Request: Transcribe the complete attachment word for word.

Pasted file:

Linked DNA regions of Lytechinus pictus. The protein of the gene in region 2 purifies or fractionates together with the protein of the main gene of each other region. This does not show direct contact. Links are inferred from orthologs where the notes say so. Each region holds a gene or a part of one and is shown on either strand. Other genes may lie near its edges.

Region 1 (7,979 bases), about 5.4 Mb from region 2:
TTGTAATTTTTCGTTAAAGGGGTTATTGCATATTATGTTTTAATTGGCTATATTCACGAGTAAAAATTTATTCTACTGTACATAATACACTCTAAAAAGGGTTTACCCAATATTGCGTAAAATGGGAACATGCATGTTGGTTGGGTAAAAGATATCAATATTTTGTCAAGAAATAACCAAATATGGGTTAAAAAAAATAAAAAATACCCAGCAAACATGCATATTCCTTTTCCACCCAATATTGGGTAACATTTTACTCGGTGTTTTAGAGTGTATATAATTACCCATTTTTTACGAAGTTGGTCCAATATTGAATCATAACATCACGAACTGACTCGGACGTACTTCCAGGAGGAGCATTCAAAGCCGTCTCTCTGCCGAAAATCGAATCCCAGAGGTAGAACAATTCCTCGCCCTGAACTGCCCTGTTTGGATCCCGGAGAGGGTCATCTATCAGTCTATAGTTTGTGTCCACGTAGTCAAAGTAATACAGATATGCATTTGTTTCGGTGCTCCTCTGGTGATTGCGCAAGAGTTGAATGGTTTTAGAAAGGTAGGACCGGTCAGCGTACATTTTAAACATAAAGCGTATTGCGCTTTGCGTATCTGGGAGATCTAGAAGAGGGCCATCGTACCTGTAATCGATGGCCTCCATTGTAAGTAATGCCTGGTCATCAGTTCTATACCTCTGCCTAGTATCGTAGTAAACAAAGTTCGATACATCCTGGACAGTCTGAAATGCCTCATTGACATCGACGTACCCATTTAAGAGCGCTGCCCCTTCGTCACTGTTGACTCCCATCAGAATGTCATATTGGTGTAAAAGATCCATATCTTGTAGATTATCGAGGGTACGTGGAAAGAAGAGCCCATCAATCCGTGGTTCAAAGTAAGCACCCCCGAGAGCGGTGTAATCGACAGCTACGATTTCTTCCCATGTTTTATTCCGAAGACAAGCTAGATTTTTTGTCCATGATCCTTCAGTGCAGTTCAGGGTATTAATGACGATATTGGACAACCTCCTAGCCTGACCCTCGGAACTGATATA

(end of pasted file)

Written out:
Linked DNA regions of Lytechinus pictus. The protein of the gene in region 2 purifies or fractionates together with the protein of the main gene of each other region. This does not show direct contact. Links are inferred from orthologs where the notes say so. Each region holds a gene or a part of one and is shown on either strand. Other genes may lie near its edges.

Region 1 (7,979 bases), about 5.4 Mb from region 2:
TTGTAATTTTTCGTTAAAGGGGTTATTGCATATTATGTTTTAATTGGCTATATTCACGAGTAAAAATTTATTCTACTGTACATAATACACTCTAAAAAGGGTTTACCCAATATTGCGTAAAATGGGAACATGCATGTTGGTTGGGTAAAAGATATCAATATTTTGTCAAGAAATAACCAAATATGGGTTAAAAAAAATAAAAAATACCCAGCAAACATGCATATTCCTTTTCCACCCAATATTGGGTAACATTTTACTCGGTGTTTTAGAGTGTATATAATTACCCATTTTTTACGAAGTTGGTCCAATATTGAATCATAACATCACGAACTGACTCGGACGTACTTCCAGGAGGAGCATTCAAAGCCGTCTCTCTGCCGAAAATCGAATCCCAGAGGTAGAACAATTCCTCGCCCTGAACTGCCCTGTTTGGATCCCGGAGAGGGTCATCTATCAGTCTATAGTTTGTGTCCACGTAGTCAAAGTAATACAGATATGCATTTGTTTCGGTGCTCCTCTGGTGATTGCGCAAGAGTTGAATGGTTTTAGAAAGGTAGGACCGGTCAGCGTACATTTTAAACATAAAGCGTATTGCGCTTTGCGTATCTGGGAGATCTAGAAGAGGGCCATCGTACCTGTAATCGATGGCCTCCATTGTAAGTAATGCCTGGTCATCAGTTCTATACCTCTGCCTAGTATCGTAGTAAACAAAGTTCGATACATCCTGGACAGTCTGAAATGCCTCATTGACATCGACGTACCCATTTAAGAGCGCTGCCCCTTCGTCACTGTTGACTCCCATCAGAATGTCATATTGGTGTAAAAGATCCATATCTTGTAGATTATCGAGGGTACGTGGAAAGAAGAGCCCATCAATCCGTGGTTCAAAGTAAGCACCCCCGAGAGCGGTGTAATCGACAGCTACGATTTCTTCCCATGTTTTATTCCGAAGACAAGCTAGATTTTTTGTCCATGATCCTTCAGTGCAGTTCAGGGTATTAATGACGATATTGGACAACCTCCTAGCCTGACCCTCGGAACTGATATA